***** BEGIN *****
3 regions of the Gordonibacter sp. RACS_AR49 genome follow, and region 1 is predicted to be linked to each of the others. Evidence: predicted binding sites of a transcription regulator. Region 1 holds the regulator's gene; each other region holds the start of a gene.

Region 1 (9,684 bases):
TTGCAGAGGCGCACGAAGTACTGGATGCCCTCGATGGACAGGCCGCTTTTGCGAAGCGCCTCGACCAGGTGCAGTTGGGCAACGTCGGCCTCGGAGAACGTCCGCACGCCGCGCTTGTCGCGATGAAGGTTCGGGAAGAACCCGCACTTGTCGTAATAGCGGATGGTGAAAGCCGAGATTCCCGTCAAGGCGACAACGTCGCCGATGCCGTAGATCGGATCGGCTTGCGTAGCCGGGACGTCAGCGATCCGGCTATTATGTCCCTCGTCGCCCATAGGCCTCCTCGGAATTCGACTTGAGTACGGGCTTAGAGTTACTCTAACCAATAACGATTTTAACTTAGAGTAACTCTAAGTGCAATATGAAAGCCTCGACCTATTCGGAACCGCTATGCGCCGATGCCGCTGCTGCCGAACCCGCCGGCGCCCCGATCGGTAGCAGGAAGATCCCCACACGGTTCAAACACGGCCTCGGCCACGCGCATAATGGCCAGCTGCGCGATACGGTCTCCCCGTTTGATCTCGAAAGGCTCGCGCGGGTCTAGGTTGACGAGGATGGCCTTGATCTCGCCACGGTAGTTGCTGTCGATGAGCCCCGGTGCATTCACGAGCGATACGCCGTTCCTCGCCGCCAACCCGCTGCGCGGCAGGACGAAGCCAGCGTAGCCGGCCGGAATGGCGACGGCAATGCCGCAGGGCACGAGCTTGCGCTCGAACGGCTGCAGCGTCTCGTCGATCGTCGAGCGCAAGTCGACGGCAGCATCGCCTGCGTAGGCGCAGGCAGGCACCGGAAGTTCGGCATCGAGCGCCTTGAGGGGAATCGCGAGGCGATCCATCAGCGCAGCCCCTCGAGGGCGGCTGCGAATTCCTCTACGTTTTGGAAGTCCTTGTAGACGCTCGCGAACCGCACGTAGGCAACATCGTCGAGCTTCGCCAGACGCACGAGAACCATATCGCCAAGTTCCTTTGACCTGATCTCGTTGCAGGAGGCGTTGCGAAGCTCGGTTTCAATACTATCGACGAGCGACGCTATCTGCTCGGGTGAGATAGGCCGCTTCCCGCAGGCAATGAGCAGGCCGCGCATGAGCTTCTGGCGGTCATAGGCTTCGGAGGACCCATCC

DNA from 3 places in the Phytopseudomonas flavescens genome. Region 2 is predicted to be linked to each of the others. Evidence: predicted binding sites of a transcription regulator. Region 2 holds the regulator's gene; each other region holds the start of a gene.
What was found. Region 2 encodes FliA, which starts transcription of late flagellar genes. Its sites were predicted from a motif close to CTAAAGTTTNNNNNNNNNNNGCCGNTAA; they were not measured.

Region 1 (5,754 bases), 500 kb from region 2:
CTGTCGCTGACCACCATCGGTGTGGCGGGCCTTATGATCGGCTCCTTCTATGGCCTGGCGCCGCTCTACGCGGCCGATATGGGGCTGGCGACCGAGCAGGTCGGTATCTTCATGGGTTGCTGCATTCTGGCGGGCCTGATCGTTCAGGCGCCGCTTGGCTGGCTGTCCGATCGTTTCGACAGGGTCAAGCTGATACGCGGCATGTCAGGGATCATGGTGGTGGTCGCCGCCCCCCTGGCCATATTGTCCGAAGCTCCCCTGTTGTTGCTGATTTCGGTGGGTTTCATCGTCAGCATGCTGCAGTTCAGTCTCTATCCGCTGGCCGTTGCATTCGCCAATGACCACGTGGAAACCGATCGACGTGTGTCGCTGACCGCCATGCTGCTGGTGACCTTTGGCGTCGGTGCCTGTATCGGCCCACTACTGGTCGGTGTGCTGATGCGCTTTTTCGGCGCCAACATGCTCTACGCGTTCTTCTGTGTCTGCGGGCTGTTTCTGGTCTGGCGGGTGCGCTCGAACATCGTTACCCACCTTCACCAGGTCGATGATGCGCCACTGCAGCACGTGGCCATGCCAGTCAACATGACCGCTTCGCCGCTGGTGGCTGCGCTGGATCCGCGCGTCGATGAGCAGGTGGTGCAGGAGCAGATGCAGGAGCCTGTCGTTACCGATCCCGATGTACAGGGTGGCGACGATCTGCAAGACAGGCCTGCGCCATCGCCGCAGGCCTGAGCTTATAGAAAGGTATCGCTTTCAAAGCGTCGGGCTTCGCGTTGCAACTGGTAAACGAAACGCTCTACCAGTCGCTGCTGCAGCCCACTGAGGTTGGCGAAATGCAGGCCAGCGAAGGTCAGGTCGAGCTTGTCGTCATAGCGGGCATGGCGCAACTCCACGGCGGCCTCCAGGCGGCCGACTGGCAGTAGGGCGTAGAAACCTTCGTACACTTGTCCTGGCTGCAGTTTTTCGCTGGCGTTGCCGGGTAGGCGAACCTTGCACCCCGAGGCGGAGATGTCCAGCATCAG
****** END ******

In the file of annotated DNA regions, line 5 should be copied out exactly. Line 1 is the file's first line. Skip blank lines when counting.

What was found. Region 2 encodes FliA, which starts transcription of late flagellar genes. Its sites were predicted from a motif close to CTAAAGTTTNNNNNNNNNNNGCCGNTAA; they were not measured.